State Attorney General Charlie Condon said a proposed bill that seeks to prevent state health officials from handing out condoms to teen-agers younger than 16 is legal.


| | Comments (0) | TrackBacks (0)
Women Suffering Extreme Sex Abuse in U.S. Prisons

Yet perhaps her most memorable observation was when a fellow inmate was so fed up with being forced to perform oral sex for a prison guard, she had an accomplice smuggle out the semen she had spat into a perfume bottle. DNA tests conducted on the sperm sample incriminated her abuser.


| | Comments (0) | TrackBacks (0)
Sex ed a concern at community relations forum

A member of the Lubbock Health Department noted that sexually transmitted diseases, such as chlamydia and gonorrhea, were 65 percent and 72 percent above the state rates, respectively, in 1998. A more comprehensive sex education program aside from abstinence was advocated.


| | Comments (0) | TrackBacks (0)
U.K. census counts same-sex couples

The national census of the United Kingdom will record same-sex partnerships for the first time this year, but some are concerned that the results will be used to inaccurately portray the size of the GLBT community in the country. --------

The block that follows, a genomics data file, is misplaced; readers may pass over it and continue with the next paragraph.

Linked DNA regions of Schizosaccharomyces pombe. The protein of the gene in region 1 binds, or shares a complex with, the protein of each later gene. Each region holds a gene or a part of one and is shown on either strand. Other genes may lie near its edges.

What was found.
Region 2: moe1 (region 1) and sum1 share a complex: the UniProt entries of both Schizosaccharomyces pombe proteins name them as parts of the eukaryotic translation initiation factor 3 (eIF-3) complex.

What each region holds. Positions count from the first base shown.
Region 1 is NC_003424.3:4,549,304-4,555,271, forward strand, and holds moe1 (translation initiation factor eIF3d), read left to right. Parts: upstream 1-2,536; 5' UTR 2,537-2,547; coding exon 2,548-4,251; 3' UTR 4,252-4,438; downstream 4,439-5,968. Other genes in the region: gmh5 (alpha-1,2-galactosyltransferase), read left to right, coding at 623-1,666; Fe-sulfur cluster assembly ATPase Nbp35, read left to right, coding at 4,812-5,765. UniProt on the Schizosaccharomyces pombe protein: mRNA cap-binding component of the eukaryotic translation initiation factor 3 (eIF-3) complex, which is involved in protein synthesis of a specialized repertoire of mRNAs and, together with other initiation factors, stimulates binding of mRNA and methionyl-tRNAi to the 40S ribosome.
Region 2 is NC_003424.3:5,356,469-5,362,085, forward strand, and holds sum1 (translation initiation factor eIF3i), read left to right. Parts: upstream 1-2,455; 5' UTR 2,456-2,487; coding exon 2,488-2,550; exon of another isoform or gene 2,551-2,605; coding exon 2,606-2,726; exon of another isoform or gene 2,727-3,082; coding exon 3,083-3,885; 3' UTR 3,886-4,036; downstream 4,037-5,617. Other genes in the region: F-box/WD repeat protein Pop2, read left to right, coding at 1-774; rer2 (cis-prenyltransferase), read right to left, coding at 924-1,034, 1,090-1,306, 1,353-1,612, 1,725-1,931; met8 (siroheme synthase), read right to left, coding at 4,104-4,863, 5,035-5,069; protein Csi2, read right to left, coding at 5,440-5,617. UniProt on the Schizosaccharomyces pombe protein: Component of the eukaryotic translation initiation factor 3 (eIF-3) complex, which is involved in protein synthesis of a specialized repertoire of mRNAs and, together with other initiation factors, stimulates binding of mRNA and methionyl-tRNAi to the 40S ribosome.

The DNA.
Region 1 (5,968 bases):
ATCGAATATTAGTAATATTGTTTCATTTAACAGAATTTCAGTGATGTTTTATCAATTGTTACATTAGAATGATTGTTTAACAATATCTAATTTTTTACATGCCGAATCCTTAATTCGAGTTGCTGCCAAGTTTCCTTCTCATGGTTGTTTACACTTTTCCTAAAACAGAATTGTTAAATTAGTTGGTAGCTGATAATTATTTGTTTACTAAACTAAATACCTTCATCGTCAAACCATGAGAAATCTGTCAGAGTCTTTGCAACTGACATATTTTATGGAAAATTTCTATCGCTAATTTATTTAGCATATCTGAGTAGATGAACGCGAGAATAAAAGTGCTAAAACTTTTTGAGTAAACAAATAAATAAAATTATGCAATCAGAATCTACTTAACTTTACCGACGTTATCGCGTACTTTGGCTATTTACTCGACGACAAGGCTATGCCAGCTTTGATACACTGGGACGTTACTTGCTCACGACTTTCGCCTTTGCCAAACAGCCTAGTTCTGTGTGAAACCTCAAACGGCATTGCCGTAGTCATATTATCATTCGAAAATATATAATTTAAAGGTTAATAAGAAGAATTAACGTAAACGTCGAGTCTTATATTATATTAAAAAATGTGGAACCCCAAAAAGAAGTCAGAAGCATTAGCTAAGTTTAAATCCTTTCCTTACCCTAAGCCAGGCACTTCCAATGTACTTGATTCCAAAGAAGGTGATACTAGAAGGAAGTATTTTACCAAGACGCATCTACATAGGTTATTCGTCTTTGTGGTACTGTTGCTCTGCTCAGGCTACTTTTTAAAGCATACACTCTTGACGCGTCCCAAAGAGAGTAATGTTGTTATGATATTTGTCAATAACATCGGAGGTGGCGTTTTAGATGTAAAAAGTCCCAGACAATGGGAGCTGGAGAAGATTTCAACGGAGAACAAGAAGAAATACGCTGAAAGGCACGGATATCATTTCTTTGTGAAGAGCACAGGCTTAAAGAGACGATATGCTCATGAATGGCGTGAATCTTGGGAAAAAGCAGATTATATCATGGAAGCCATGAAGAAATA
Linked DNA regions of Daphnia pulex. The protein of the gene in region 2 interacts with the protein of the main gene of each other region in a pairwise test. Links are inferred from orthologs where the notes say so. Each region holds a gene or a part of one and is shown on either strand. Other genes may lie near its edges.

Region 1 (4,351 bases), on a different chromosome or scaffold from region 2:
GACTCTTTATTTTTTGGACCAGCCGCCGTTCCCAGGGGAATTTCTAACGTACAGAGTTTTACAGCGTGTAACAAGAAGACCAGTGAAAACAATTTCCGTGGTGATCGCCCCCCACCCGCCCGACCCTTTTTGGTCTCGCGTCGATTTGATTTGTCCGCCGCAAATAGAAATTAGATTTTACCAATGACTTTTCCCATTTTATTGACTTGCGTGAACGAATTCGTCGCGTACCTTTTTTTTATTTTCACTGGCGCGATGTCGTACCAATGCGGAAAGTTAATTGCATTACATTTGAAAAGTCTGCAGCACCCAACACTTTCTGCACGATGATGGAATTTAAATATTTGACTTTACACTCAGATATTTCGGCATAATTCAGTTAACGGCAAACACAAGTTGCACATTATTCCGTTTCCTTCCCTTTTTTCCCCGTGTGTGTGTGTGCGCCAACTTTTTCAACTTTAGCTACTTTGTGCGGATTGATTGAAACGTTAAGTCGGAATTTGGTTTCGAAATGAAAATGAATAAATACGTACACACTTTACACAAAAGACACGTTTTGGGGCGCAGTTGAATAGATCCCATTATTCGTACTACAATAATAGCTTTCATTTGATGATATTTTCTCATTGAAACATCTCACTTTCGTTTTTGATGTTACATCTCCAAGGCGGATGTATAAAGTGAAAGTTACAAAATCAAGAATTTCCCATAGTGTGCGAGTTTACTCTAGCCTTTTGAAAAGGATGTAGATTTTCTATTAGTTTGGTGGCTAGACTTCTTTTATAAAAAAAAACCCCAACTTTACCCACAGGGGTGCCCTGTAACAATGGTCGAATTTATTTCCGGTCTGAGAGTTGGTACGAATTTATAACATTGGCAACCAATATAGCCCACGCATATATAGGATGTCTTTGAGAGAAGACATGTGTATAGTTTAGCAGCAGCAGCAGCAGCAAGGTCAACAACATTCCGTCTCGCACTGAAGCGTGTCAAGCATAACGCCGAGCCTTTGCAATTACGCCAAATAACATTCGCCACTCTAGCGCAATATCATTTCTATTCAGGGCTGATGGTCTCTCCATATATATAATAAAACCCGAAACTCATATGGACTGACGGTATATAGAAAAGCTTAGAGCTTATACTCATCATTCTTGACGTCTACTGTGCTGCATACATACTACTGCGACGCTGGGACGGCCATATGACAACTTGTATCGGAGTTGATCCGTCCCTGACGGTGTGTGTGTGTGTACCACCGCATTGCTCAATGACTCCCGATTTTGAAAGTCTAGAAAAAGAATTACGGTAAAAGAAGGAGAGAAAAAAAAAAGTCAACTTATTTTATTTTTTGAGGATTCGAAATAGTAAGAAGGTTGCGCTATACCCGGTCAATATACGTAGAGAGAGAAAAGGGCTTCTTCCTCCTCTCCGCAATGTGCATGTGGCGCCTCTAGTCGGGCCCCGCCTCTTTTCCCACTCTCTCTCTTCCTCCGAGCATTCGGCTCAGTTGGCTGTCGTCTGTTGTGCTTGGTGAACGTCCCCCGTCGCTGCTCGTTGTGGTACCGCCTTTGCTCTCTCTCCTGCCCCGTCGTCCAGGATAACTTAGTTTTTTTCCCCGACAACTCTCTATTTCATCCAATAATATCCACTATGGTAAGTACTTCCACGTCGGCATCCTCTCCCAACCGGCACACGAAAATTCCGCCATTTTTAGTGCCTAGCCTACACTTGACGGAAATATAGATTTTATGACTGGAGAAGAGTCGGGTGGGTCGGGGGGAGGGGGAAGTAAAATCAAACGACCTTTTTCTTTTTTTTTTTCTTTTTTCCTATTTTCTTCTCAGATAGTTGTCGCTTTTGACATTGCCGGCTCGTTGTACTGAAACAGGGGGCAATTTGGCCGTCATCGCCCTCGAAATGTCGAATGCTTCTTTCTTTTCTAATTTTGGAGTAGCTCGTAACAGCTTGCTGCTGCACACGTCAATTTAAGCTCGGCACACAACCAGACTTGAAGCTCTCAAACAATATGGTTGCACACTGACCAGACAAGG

| | Comments (0) | TrackBacks (0)
Some priests force nuns to have sex, report says

The Vatican yesterday acknowledged a damning report that some Roman Catholic priests and missionaries force nuns to have sex with them, and in some cases commit rape and coerce the victims to have abortions.


| | Comments (0) | TrackBacks (0)
Sex, And Safer Sex, On Rise In TV Programming

"Two years ago, looking at shows with sexual intercourse, 1 in 10 had safer-sex messages in them. Now it's 1 in 4," said Victoria Rideout, a vice president of the Henry J. Kaiser Family Foundation of Menlo Park, Calif.


| | Comments (0) | TrackBacks (0)

09/29/98 - Subcommittee on Health & Environment

H.R. 4431 - HIV Partner Protection Act

Statement of Dr. Helene Gayle



1600 Clifton Rd